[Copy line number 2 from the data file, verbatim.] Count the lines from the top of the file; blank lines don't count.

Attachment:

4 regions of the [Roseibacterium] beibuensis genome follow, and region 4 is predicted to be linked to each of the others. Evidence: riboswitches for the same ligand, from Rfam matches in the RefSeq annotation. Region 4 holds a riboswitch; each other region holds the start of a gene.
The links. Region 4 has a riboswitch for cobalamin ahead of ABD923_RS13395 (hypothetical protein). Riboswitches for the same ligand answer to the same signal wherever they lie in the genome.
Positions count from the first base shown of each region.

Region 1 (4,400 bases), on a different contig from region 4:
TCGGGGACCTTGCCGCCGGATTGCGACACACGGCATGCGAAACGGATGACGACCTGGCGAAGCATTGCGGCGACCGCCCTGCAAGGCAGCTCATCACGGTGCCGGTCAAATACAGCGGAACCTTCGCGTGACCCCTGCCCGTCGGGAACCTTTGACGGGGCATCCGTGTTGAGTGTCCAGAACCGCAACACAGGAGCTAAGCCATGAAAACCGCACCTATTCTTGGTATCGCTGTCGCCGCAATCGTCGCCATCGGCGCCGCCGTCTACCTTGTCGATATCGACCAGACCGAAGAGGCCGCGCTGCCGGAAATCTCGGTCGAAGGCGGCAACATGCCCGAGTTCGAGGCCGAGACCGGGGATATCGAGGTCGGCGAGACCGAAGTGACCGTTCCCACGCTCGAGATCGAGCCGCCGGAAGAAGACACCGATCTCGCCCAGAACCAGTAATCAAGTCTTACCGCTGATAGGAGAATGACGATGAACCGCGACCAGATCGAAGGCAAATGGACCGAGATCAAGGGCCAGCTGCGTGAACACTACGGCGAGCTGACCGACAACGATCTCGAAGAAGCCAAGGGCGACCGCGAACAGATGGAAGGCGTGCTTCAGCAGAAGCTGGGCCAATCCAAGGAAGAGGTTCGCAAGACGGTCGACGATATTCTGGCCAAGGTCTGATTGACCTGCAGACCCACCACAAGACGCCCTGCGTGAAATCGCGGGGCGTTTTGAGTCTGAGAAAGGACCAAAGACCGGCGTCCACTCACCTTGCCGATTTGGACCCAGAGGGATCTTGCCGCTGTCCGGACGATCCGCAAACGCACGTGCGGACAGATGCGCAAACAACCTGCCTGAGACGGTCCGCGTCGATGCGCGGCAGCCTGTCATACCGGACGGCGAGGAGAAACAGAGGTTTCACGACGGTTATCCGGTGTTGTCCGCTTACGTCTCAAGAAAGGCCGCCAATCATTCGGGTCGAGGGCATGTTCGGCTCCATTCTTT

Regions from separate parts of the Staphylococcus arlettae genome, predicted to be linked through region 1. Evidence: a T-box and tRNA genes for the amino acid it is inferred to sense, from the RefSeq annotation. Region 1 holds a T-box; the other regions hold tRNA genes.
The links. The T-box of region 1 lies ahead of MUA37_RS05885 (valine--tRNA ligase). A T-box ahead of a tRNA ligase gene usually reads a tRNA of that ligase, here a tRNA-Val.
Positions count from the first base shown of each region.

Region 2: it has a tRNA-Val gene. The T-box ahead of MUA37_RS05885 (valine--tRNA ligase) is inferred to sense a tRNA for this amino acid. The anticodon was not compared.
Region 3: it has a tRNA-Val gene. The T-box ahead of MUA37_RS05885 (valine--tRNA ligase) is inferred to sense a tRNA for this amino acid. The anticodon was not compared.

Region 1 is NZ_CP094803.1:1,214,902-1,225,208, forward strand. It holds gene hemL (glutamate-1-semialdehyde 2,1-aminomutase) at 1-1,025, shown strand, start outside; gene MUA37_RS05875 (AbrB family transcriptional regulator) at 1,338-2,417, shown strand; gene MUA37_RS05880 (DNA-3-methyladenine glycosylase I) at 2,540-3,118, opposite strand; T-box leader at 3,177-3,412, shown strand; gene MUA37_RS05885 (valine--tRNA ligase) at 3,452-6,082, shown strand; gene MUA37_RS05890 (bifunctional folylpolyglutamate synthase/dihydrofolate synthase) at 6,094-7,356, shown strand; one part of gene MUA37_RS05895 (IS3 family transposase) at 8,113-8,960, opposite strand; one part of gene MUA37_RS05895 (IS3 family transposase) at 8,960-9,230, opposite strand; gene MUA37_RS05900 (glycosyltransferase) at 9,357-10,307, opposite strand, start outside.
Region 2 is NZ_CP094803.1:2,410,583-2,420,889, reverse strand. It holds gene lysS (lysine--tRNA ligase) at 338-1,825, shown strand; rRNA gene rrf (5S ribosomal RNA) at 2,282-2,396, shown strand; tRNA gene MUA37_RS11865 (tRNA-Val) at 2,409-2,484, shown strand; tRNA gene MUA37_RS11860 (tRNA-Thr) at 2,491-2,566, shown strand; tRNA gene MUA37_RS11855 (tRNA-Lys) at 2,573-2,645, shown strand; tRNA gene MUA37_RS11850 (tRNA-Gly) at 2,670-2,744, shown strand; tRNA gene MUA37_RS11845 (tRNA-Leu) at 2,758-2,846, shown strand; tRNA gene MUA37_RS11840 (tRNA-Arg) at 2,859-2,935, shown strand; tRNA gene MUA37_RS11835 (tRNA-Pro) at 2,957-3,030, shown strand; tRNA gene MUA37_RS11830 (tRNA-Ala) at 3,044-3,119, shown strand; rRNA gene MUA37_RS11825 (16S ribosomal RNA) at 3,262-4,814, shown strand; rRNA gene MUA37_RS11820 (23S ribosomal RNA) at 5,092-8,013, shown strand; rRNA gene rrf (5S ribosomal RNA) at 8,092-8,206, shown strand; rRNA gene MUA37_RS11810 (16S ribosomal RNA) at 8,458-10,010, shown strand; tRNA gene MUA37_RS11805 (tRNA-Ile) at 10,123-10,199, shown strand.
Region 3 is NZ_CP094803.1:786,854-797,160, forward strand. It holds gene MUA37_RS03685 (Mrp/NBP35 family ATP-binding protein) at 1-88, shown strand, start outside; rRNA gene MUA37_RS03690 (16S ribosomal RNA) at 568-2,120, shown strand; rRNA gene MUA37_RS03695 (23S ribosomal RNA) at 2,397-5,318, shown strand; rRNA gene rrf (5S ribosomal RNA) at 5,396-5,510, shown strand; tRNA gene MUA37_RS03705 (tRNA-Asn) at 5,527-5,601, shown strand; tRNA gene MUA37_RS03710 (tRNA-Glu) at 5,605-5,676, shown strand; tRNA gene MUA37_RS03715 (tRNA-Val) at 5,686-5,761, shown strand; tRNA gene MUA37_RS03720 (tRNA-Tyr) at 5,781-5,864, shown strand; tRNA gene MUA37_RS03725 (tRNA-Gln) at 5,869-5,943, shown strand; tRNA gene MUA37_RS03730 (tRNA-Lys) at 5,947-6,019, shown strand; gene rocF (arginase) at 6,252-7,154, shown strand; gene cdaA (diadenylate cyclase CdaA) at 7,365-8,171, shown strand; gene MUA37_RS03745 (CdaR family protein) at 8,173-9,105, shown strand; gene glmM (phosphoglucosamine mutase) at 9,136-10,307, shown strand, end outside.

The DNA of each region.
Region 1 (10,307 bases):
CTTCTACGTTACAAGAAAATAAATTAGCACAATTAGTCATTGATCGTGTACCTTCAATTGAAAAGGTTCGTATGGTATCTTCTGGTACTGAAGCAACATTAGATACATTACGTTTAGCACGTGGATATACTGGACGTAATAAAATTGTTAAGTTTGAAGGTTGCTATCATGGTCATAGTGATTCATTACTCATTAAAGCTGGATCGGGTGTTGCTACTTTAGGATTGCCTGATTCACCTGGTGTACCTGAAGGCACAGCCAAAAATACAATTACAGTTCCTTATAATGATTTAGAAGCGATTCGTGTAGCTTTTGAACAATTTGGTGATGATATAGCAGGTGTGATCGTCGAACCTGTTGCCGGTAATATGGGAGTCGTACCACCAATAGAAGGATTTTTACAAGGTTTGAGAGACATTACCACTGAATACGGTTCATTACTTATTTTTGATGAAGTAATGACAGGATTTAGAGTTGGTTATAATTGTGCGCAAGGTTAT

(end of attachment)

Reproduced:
The links. Region 4 has a riboswitch for cobalamin ahead of ABD923_RS13395 (hypothetical protein). Riboswitches for the same ligand answer to the same signal wherever they lie in the genome.